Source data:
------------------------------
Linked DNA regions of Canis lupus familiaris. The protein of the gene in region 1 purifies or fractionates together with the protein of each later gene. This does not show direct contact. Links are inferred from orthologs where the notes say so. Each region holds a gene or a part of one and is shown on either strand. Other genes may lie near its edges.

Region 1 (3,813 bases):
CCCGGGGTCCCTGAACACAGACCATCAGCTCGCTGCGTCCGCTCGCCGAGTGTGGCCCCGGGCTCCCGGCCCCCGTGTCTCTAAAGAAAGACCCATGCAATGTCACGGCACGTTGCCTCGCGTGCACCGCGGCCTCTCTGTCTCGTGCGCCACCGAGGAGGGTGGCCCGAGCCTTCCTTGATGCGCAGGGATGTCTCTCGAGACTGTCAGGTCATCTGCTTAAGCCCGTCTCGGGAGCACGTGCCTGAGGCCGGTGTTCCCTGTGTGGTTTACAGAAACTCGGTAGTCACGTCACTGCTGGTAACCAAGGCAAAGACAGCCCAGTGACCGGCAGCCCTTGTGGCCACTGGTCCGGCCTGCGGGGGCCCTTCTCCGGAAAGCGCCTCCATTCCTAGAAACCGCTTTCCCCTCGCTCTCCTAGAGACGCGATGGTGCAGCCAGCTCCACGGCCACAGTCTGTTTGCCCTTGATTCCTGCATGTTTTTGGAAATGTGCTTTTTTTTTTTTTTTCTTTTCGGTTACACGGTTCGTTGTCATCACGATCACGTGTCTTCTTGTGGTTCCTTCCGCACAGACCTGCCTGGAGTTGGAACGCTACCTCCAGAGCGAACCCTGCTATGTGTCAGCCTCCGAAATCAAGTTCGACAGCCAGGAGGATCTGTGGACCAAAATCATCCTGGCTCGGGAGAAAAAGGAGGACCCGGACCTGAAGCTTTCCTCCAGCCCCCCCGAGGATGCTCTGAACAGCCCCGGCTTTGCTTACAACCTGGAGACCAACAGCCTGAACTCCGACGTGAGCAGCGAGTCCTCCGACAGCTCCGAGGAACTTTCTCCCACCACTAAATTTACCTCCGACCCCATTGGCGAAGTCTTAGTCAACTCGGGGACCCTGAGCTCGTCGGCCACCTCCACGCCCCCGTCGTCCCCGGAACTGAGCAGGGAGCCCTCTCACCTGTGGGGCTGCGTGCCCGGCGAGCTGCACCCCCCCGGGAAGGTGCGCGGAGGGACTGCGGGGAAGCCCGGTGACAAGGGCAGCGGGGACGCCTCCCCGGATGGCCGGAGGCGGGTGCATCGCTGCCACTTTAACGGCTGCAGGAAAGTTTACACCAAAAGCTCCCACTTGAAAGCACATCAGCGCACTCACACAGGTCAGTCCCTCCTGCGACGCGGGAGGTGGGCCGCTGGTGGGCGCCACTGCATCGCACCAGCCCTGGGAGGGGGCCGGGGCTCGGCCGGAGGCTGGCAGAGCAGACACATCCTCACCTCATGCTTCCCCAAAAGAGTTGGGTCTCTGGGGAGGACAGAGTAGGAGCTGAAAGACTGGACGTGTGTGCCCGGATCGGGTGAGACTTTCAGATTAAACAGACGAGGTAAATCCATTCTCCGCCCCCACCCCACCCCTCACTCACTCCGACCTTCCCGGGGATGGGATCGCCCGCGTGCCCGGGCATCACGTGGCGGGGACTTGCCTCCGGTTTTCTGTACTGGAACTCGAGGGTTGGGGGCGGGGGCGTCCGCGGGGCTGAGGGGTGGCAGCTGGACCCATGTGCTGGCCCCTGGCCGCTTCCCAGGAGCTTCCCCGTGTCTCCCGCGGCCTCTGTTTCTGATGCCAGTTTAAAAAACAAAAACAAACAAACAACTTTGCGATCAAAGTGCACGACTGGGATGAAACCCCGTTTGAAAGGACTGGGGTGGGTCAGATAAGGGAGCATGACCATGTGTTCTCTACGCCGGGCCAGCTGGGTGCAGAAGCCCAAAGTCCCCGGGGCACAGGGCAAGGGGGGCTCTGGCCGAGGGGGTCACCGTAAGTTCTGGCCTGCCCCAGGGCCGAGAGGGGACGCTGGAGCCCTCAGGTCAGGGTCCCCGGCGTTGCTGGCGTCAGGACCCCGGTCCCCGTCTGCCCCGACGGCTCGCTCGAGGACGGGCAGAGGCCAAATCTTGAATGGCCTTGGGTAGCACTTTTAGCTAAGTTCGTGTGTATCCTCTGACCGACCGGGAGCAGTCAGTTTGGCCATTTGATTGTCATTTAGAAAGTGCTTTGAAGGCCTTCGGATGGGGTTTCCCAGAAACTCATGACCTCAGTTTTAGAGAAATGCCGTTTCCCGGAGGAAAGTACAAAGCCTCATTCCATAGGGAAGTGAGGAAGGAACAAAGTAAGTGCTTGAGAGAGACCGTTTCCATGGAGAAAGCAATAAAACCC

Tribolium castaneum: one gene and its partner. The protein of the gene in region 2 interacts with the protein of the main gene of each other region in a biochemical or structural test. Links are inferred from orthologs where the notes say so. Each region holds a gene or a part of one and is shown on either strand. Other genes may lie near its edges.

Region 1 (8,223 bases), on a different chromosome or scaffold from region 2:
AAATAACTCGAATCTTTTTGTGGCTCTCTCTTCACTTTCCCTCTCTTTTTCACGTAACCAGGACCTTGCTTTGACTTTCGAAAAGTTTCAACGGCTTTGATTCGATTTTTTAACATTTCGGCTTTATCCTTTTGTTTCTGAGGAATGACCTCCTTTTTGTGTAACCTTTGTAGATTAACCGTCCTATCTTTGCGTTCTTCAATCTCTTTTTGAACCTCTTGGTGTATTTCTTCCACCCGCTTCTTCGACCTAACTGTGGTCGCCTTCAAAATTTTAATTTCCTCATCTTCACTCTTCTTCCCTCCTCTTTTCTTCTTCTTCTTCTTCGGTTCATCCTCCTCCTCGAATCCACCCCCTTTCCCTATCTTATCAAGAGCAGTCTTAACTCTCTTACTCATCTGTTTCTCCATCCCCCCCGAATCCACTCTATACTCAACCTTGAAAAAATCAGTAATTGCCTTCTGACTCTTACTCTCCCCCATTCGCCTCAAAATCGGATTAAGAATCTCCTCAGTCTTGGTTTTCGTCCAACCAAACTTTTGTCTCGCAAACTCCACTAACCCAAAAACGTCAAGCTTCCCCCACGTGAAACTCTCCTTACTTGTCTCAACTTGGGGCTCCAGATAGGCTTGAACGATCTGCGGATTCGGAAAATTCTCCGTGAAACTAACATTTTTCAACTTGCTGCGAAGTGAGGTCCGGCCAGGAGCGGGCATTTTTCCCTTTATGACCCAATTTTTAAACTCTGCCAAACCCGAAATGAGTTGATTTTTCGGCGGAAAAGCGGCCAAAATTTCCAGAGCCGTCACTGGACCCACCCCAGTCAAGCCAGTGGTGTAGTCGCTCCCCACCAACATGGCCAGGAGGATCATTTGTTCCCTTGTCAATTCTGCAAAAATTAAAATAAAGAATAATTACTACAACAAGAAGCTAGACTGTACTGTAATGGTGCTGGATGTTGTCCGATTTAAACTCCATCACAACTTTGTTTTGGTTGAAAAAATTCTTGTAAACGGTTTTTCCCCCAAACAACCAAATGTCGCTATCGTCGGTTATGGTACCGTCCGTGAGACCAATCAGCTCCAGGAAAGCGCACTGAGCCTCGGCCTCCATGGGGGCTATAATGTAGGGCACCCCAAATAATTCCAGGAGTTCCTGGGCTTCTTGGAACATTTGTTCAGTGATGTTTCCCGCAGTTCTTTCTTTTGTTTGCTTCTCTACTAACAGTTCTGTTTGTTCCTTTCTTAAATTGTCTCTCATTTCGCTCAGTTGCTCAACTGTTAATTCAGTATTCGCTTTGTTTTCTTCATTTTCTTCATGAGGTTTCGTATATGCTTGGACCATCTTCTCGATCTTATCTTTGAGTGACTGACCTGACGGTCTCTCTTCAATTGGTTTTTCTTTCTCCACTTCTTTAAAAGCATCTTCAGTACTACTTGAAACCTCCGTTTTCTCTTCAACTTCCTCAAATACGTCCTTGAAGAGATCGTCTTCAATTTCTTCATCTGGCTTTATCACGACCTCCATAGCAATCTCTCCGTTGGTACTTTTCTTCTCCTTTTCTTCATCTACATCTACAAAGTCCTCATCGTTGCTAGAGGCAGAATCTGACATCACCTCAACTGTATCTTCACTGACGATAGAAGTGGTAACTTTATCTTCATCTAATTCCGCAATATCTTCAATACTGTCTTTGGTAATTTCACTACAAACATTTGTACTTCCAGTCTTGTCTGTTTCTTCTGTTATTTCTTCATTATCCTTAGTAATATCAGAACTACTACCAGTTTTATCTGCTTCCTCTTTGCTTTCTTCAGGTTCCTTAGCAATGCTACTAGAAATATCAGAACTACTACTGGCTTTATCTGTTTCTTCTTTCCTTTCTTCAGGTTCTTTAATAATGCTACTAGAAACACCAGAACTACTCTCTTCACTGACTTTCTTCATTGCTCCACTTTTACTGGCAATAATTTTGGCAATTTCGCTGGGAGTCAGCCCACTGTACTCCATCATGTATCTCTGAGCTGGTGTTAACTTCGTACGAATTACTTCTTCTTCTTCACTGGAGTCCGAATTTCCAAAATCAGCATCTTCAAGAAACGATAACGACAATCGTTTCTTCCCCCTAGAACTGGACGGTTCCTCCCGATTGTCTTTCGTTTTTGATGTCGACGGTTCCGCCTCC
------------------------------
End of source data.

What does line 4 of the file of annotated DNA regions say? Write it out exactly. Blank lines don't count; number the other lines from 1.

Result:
Tribolium castaneum: one gene and its partner. The protein of the gene in region 2 interacts with the protein of the main gene of each other region in a biochemical or structural test. Links are inferred from orthologs where the notes say so. Each region holds a gene or a part of one and is shown on either strand. Other genes may lie near its edges.